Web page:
TheorySometimes raindrops get charged when they fall through the atmosphere. They may become charged to many kilovolts with respect to ground. When such a raindrop approaches a grounded conductor such as an antenna element there will be a discharge which induces a significant pulse voltage into the antenna feedpoint.
A raindrop might have a diameter of 4 mm. That means it has a capacitance to infinity of 0.2 cm. That is about 0.2 pF. If the potential is 10kV an archover will happen when the droplet is something like 3 mm away. The plasma that results is a good conductor and therefore essentially an inductor. As a result the current will continue after the potential on the raindrop has reached zero and the droplet will charge to the opposite sign. After a while it is likely to have moved closer and then a new arcover will happen. Each raindrop will cause a series of discharges according to this theory. I can not say for sure that the theory is correct, the plasma could also be essentially a non-linear resistor.
Real world data.The practical result is for sure a sequence of pulses for each raindrop. See figure 1 which is a 144 MHz recording sampled at 2 MHz.
|Figure 1.Static rain recorded with a Perseus at a sampling rate of 2 MHz.|
The first pulse is stronger than the subsequent ones.
The pulse repetition frequency decreases with time.
The number of pulses and the ratio between the first pulse and the
remaining pulses varies from pulse to pulse, but not by
more than aboout a factor of two.
Pulses of this kind can be totally eliminated with the smart blanker on a properly calibrated system. This recording is however made on a system that is far from properly calibrated.
In this particular situation there are no strong signals present so the interference can sucessfully be removed with the dumb blanker.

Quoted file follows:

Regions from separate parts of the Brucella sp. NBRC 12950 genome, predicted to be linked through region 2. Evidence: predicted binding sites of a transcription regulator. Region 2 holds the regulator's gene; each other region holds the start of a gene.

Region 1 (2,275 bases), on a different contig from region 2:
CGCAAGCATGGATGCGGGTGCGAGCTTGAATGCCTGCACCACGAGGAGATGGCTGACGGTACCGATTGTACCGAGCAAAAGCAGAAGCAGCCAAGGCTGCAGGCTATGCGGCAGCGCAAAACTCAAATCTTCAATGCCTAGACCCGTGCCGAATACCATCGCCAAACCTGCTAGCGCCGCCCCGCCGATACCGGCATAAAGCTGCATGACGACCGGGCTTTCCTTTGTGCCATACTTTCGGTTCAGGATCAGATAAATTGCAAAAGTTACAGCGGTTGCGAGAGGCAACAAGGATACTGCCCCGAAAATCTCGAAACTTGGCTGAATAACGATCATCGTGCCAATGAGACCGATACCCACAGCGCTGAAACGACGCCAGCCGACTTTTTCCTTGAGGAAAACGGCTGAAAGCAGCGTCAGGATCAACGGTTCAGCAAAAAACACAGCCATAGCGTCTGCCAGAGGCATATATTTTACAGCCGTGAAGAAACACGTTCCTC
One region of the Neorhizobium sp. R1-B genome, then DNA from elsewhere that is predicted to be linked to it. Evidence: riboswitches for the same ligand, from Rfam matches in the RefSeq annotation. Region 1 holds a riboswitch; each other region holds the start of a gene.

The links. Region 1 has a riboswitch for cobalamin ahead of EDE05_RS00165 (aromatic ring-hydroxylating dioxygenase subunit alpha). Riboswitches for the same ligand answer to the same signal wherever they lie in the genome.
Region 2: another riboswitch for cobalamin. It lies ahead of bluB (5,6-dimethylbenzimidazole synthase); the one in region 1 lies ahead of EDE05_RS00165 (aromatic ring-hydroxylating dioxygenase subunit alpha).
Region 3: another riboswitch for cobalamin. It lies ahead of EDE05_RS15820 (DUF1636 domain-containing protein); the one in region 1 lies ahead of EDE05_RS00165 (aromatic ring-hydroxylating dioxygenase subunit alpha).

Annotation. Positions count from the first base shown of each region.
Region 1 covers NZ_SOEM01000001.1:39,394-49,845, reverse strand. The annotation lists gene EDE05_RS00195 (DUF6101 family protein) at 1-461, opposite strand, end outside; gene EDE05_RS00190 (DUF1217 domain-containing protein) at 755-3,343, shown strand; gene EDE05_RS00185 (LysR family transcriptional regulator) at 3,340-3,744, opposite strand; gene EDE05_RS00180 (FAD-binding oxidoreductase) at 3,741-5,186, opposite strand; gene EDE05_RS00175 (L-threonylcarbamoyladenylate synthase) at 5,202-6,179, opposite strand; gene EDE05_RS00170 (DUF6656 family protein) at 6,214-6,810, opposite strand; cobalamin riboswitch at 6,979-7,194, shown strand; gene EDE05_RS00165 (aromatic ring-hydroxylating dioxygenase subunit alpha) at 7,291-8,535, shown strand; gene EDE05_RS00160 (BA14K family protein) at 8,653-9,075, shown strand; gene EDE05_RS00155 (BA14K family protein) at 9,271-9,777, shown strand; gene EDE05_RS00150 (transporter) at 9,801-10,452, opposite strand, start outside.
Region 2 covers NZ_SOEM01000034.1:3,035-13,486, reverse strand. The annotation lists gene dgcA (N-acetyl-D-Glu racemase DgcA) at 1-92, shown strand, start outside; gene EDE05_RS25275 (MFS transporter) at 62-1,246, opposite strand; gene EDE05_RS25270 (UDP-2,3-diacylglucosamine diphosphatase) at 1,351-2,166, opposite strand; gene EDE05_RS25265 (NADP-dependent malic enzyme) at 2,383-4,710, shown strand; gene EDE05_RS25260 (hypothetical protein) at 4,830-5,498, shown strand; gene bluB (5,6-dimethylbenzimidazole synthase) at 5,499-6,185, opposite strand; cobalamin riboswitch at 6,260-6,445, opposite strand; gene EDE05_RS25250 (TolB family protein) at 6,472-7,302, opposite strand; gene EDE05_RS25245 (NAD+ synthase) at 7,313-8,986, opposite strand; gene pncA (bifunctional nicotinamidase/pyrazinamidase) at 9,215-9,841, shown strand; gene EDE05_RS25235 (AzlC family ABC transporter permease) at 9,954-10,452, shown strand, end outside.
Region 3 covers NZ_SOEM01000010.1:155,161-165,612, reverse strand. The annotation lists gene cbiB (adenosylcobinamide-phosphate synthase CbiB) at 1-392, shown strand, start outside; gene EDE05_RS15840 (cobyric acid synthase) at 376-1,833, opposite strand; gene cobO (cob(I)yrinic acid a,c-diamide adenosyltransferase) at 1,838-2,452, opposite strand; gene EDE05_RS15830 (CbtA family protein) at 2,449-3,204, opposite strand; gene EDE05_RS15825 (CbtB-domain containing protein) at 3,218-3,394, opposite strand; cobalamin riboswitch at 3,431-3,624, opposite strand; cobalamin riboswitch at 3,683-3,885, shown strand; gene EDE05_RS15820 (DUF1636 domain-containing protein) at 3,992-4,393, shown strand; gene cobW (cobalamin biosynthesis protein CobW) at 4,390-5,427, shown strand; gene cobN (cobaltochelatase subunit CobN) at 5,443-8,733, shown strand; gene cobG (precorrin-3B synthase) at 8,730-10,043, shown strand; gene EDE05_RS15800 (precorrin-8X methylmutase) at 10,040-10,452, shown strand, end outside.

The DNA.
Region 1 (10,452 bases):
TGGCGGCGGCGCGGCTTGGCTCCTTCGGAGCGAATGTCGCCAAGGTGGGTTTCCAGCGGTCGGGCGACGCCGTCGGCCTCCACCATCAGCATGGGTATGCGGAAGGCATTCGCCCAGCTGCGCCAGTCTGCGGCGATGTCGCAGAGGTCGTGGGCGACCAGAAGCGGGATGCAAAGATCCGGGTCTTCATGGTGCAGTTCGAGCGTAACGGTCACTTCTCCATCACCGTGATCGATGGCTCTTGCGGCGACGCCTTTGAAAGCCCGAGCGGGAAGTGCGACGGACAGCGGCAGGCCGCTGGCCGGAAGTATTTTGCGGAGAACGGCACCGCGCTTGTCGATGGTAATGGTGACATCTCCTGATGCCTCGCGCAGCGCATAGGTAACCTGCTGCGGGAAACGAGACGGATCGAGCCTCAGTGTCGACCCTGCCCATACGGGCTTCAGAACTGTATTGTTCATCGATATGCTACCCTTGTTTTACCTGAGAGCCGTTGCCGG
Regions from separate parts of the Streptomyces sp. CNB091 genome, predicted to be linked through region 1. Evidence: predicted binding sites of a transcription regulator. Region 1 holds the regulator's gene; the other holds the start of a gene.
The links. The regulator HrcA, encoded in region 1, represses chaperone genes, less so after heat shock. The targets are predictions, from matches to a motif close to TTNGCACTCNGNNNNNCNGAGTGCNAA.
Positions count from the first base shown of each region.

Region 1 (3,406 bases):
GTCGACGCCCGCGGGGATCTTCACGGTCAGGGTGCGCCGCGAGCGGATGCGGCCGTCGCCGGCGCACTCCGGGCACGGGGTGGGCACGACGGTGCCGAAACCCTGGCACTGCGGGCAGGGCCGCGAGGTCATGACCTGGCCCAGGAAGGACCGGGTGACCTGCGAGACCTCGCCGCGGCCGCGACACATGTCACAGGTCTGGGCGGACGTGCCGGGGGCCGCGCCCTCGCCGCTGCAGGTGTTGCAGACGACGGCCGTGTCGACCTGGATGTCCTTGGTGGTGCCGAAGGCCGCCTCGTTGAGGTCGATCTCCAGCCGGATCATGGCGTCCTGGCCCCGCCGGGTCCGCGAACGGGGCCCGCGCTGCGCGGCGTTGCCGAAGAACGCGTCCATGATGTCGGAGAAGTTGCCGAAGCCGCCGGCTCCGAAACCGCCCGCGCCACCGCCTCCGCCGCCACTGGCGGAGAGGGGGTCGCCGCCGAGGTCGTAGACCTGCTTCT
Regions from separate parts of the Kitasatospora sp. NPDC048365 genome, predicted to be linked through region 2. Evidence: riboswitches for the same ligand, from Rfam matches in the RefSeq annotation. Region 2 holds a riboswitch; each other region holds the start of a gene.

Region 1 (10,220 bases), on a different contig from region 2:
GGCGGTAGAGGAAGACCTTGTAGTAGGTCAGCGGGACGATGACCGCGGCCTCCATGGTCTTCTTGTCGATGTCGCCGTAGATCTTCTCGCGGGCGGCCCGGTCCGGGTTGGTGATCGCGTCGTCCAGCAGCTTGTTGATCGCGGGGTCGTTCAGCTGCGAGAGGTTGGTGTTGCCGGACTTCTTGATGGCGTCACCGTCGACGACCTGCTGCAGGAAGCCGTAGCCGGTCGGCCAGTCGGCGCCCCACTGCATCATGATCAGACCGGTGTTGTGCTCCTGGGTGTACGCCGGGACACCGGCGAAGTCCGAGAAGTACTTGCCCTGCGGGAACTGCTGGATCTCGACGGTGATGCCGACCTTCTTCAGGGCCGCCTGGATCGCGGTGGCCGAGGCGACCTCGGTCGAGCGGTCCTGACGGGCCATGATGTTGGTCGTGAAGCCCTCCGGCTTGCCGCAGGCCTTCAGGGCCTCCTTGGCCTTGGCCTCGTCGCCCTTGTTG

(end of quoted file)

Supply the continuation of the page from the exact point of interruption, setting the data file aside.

Figure 2 shows the same situation with a 20 times lower sampling speed. Here two channels are sampled at 96 kHz with the WSE converters connected to a X-yagi.
|Figure 2.Static rain recorded with WSE converters at a sampling rate of 96 kHz.|
Figure 2 with a sampling rate about 20 times lower than figure 1
does not resolve the pulses in their individual components.
As a consequence the pulses do not have a shape that is determined
by the frequency response of the system and the smart blanker is totally
useless despite the fact that the system is properly calibrated.
The dumb blanker can be used, but with heavier static rain, the pulses would appear too often.
The pulses appear far more often in channel 2. This is evident in figure 3 which shows the S-meter vs time for the two channels.
|Figure 3.Static rain recorded with WSE converters at a sampling rate of 96 kHz. The pulses come in groups. Far more frequently in channel 2 which is the horizontally polarized yagi. Some droplets hit the vertical elements, but far less often. The bandwidth is 5 kHz only so individual droplets are not resolved|
The fact that the pulses come in groups is well known from the
sounding of the QRN when it is starting or ending.
Whether this is true during heavier rainfall is unknown to me at this time.
Missing information.To extract useful information about static rain a bandwidth of at least 1 MHz is required. There are two aspects of interest to me.
Acknowledgement.The screen dumps on this page are from files supplied by Carsten Gabriel, DM1CG.
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